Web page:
The Essentials of a Good Conversation
There are a number of key factors to keep in mind when preparing for and engaging in healthy confrontation. They
Thumbs down, Public Domain
While some of us might ask why difficult conversations need to happen at all, deep down we all know there really is no choice in the matter. As long as two or more people share the same space and are required to interact, eventually a difficult conversation or two will surface. Whether it’s about leftovers in the refrigerator or inappropriate attention, people will come into varying degrees of conflict that require careful navigation to resolve. Avoiding these conversations doesn’t solve anything, while learning how to manage challenging interactions gives you the power
So what is good communication? True communication happens only when the desired message is received and understood as intended. Whether you are presenting to a large group, conversing one-on-one, or writing a letter, good communication requires transmission, receptiveness, interpretation and feedback. Although different terms might be applied to the communication process, its success is ultimately defined by the accurate exchange of information and a shared understanding.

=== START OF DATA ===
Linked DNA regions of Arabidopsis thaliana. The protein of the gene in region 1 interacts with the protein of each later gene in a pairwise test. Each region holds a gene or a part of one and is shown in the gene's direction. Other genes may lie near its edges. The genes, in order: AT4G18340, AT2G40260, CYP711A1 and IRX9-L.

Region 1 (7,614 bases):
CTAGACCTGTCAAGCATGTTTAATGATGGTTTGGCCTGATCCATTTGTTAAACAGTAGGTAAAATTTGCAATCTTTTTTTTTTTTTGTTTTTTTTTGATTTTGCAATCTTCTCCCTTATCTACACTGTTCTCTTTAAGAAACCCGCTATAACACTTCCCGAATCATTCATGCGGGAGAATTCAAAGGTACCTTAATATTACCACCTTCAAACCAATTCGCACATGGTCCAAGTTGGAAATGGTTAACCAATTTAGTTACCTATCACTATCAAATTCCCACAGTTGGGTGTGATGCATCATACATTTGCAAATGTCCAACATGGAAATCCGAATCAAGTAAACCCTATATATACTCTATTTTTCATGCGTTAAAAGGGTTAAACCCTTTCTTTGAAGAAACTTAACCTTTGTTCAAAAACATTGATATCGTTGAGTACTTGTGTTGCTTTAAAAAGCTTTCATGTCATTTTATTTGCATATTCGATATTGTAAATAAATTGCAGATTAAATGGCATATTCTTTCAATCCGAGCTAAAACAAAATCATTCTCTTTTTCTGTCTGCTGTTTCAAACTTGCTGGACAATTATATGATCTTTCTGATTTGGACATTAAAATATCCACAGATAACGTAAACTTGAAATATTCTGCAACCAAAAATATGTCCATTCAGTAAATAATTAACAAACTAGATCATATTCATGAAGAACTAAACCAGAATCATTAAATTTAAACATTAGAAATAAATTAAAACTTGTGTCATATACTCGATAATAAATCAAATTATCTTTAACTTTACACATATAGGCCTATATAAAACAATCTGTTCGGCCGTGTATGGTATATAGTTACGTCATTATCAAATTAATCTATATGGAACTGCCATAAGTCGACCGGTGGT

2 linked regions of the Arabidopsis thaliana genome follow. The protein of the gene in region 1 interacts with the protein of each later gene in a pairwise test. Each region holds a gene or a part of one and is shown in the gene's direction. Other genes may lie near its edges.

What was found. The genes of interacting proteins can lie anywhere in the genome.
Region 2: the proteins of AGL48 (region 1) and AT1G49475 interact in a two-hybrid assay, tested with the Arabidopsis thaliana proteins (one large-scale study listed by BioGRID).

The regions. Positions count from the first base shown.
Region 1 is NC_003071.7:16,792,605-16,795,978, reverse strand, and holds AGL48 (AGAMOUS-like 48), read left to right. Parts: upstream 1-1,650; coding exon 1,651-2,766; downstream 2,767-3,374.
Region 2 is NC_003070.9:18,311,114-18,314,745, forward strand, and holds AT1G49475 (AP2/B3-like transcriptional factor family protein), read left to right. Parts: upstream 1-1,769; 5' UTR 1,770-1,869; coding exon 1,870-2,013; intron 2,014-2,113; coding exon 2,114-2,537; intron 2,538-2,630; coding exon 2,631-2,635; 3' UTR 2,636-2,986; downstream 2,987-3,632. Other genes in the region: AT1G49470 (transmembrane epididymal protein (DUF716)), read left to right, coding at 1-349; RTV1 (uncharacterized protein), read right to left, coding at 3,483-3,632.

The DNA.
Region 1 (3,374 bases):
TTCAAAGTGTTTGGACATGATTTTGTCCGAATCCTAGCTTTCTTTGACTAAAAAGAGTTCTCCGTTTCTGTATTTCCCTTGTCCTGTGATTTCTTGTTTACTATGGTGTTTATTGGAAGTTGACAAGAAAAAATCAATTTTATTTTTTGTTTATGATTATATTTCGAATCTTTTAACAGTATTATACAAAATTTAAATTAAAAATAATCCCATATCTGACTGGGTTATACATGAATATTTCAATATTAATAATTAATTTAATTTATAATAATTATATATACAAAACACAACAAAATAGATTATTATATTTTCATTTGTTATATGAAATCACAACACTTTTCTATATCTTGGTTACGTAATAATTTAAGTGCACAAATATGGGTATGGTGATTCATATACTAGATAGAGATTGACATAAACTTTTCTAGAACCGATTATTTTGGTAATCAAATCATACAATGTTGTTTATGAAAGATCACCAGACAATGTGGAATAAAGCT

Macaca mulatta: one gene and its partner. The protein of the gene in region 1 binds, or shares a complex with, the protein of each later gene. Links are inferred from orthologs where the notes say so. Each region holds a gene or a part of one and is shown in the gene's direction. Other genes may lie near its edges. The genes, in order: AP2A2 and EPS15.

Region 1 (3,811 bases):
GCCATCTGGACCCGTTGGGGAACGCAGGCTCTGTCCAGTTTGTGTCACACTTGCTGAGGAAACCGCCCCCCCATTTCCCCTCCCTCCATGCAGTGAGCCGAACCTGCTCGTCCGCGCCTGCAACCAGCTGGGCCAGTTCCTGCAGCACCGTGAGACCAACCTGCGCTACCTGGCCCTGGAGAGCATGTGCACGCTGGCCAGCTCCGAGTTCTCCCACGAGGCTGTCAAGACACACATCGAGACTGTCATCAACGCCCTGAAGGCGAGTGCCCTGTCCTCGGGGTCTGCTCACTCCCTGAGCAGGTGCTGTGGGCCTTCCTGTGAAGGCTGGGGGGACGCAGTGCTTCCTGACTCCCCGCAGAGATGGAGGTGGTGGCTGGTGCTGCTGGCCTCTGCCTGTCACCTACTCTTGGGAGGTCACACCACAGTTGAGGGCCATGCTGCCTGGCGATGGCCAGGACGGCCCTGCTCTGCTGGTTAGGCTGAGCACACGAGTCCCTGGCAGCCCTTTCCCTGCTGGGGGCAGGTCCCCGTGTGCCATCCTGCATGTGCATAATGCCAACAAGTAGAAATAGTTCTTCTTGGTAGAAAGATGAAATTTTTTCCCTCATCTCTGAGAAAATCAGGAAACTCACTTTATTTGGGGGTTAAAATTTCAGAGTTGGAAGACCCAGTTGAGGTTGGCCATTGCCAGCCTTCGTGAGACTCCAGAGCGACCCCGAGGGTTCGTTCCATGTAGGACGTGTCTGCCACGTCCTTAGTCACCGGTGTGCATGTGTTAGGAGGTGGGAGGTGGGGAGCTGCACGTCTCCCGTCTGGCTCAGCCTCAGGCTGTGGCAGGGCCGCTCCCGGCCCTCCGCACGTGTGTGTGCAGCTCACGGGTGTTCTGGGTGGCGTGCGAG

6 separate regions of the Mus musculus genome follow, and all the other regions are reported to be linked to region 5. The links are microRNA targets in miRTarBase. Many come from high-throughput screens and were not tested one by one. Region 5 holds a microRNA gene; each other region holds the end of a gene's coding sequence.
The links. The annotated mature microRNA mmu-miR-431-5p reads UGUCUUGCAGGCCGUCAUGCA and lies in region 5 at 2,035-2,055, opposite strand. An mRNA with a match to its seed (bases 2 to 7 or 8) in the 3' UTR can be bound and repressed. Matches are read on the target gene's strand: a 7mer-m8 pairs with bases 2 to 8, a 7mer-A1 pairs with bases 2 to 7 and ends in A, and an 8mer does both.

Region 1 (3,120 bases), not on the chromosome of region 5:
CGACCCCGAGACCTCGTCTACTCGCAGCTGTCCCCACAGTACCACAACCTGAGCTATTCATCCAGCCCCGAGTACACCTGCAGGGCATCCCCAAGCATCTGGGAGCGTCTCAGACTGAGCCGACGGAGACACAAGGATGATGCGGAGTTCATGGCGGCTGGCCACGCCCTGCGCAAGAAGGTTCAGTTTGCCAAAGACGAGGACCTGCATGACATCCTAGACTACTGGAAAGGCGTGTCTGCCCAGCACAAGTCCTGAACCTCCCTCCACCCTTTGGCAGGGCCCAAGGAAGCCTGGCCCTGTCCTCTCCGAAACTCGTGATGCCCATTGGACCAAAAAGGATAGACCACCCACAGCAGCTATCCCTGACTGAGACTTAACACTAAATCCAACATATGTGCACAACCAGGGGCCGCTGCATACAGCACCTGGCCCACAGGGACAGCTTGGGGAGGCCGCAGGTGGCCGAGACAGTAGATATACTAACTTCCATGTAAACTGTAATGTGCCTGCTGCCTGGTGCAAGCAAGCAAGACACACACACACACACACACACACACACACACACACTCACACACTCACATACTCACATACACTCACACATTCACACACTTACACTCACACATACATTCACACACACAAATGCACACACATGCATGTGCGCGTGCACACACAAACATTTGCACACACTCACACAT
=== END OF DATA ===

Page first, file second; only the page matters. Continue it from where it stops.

The Communication Process
Telling alone is not communicating, nor is hearing. Each stage of the process has an associated skill set that can be learned and practiced for increasing effectiveness. It’s also
Although a significant amount of meaning is communicated through nonverbal communication channels, like body language, gestures and tone of voice; in today's world of email, texting, and blogs, we rely more and more on the imperfect medium of written communication. If you've ever faced-off against someone who misinterpreted an email you sent in haste, you know that choosing the right words can sometimes be a challenge.